The Untold Story of a Pandemic

Indigenous, Latino and Black Rural Communities comprise COVID-19 Forgotten Toll

Kaleb Crump Data News Weekly Contributor

To date, the epicenter of the COVID-19 spread in Louisiana has been metropolitan areas like New Orleans. However, experts note that Indigenous, Latino, and rural Black communities across the state remain overlooked. The Centers for Disease Control and Prevention found that in 23 states, Native American communities had an infection rate three times higher than White Americans. Black and Latino-Americans were also twice as likely to contract and die from the virus.

Native Americans have also been disproportionately affected by the virus. At the height of the pandemic, the Navajo Nation had surpassed New York State for the highest infection rate in the U.S. Beyond the infection and death rates, communities of color are almost twice as likely to report job loss and economic hardship due to the pandemic, compared to White communities.

“When we talk about rural communities, this cuts across the various segments of the population in terms of race and ethnicity and all the social demographics, “said Dr. Daniel Sarpong, the Endowed Chair and Director for the Center for Minority Health and Health Disparities Research and Education in Xavier University’s College of Pharmacy.

“We don’t want people to still get caught up in the Black and White comparisons and to realize that it’s affecting all segments of the population,” said Sarpong who shared his expertise in a panel discussion on Oct. 7, 2020 as part of an ongoing COVID-19 series titled “The Truth Exposed.”

The panelists comprised of Dr. Irene Ane Anyangwe of the School of Science of Navajo Technical University, Ethel Branch of the Navajo & Hopi Families COVID-19 Relief Fund, Amy Elizondo of the National Rural Health Association, Dr. Estaban Gershanik of Children’s Hospital New Orleans, and Dr. Yvens Laborde of Ochsner Health. The experts sought to focus attention broadly on how Latino, Native, and rural communities shared commonalities with African American communities in terms of the impact of the pandemic on health and quality of life.

“These are issues that we’ve been seeing in both the Indigenous, Latinx, and rural communities for a very long time,” Sarpong said. “If anything, what this does is expose those underlying truths of where there is access to care,” he added.
What Latino, Native, and rural communities share with Black communities is the distance to medical care, under coverage in health plans, and lack of services.

“Pandemics, they take off that band aid to expose the truth underneath the structural issues around these most vulnerable populations that have these various dynamics that correlate with the social determinants of health and other components,” said Dr. Esteban Gershanik of Children’s Hospital.

In addition to access to health care, Latino, Indigenous, and rural communities also experience food insecurities, lack of public infrastructure, and lack of quality education. Additionally, researchers aren’t studying these communities sufficiently, resulting in less data that documents the impact of the pandemic on these groups, the panelists said.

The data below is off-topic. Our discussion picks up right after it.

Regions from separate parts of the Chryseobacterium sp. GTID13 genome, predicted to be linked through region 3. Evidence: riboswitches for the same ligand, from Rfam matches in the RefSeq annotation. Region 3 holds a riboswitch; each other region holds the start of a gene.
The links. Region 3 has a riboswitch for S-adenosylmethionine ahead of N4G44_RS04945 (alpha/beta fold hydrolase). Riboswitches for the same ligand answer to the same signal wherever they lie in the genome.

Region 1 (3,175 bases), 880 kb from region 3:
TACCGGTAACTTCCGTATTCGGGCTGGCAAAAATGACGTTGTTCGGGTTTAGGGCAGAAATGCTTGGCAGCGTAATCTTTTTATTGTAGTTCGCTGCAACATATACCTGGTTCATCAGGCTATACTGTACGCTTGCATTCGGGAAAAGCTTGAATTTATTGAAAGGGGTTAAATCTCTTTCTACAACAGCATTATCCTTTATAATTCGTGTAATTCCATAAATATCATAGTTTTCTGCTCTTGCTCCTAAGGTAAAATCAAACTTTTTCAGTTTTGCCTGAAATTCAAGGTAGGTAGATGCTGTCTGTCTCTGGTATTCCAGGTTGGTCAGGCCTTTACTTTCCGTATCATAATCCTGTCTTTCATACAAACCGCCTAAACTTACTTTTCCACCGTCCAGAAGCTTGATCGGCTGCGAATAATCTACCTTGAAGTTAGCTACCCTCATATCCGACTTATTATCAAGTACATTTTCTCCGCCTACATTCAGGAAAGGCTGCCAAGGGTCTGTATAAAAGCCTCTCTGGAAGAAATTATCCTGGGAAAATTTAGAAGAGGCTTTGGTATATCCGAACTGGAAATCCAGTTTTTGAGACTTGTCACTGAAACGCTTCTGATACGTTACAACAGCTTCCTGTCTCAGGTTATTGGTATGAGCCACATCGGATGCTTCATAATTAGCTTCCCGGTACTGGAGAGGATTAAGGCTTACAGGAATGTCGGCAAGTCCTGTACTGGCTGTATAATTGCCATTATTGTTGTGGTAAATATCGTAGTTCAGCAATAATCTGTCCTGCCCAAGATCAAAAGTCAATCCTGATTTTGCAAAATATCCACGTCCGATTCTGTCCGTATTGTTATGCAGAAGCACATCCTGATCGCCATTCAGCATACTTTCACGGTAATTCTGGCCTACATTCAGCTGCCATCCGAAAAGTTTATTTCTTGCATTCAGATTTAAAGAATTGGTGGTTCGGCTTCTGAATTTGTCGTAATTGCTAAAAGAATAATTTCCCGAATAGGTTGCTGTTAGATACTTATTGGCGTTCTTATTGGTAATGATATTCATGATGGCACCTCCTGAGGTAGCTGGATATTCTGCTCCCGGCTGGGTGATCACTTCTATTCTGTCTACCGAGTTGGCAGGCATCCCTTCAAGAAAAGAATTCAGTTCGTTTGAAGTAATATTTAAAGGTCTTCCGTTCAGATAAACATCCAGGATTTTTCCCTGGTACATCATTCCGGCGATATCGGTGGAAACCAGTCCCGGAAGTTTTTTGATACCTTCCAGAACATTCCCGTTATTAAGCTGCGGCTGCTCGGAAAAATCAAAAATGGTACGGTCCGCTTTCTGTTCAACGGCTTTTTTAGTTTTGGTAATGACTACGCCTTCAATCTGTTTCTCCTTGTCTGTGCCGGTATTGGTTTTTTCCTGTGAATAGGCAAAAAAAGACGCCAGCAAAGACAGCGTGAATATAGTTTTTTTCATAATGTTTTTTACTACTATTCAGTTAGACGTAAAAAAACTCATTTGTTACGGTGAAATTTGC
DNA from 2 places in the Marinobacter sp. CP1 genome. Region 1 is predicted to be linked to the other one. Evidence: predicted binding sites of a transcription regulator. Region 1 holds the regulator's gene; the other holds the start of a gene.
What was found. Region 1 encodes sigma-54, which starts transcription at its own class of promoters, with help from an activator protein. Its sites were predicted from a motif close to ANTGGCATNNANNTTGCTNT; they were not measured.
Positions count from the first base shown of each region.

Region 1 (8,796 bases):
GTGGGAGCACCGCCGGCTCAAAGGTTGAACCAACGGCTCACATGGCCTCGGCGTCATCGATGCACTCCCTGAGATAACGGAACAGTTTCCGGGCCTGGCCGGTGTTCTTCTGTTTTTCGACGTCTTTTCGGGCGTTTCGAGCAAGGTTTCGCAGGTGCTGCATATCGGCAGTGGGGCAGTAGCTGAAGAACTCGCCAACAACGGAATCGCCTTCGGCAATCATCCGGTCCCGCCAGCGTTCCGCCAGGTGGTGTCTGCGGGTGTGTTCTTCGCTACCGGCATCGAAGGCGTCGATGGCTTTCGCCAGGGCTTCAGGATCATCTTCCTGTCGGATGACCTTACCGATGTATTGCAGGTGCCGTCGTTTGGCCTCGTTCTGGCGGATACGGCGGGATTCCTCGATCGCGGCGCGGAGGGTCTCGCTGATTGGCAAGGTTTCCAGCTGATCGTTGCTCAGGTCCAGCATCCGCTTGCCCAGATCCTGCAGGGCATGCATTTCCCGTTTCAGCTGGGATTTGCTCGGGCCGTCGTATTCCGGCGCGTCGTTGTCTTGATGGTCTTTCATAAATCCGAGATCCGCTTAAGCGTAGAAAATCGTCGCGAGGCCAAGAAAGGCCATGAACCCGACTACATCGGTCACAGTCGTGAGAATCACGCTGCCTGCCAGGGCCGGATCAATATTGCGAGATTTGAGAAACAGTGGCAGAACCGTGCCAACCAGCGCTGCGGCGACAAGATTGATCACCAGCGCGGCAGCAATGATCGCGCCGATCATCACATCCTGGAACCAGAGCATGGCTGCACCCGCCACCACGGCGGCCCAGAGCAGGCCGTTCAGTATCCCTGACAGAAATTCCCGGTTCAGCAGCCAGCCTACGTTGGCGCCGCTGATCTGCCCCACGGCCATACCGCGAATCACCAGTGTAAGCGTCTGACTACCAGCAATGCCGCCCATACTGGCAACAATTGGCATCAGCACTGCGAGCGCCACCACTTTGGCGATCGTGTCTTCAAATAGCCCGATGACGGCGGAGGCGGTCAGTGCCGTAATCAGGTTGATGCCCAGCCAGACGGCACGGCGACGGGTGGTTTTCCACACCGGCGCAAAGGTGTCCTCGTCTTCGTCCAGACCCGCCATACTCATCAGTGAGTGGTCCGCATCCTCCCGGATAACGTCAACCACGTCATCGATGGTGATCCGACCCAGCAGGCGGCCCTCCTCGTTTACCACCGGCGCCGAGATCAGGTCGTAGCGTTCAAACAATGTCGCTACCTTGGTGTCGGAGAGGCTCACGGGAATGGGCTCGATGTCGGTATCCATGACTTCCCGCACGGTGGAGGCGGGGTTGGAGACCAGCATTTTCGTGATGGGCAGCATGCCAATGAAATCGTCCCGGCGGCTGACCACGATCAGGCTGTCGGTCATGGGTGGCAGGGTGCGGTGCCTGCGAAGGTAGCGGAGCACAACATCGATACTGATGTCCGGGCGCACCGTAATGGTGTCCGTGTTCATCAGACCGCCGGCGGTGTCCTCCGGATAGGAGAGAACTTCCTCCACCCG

“If we can align policies amongst all of these shared communities with preexisting conditions, I think we could push this forward with momentum and ride the wave of where there’s a call to action that I think it’s probable and I hope we seize upon instead of feeling this is one that’s loud in voice but not in action,” Gershanik said.

There is no coincidence that the pandemic also triggered renewed calls for social justice in communities of color, the panelists added.
“There’s a forgotten aim that’s in essence at the center of all the difficulties we’re struggling with. That forgotten aim is equity,” said Dr. Yvens Laborde with Oschner Health. Laborde echoed Dr. Martin Luther King Jr.’s words on how all forms in inequality work together to result in forms of injustice. Laborde noted that the pandemic has helped society to see how health and health care fits into overall forms of injustice.

“There has to be equity in all aspects of the society and unless we address that we’ll never actually achieve a more ultimate goal,” Laborde said.
Dr. Irene Ane Anyangwe, School of Science, Navajo Technical University

Ethel Branch, Navajo & Hopi Families COVID-19 Relief Fund.

Amy Elizondo, M.P.H. National Rural Health Association.

Dr. Esteban Gershanik, M.D., M.P.H., M.M.Sc., F.A.A.P., F.H.M. of Children’s Hospital N.O., Brigham and Women’s Hospital, Dana Farber Cancer Institute Harvard Medical School, LSU and Tulane School of Medicine,

Dr. Yvens Laborde, M.D. Ochsner Health University of Queensland-Ochsner Clinical School

Dr. Daniel Sarpong, Endowed Chair, College of Pharmacy, Xavier University.

The forum was moderated by Dr. David Robinson-Morris, the director of the Center for Equity, Justice and the Human Spirit at Xavier University, and Tynesia Fields, the community engagement and outreach coordinator for the Center for Minority Health and Health Disparities Research and Education at Xavier University.

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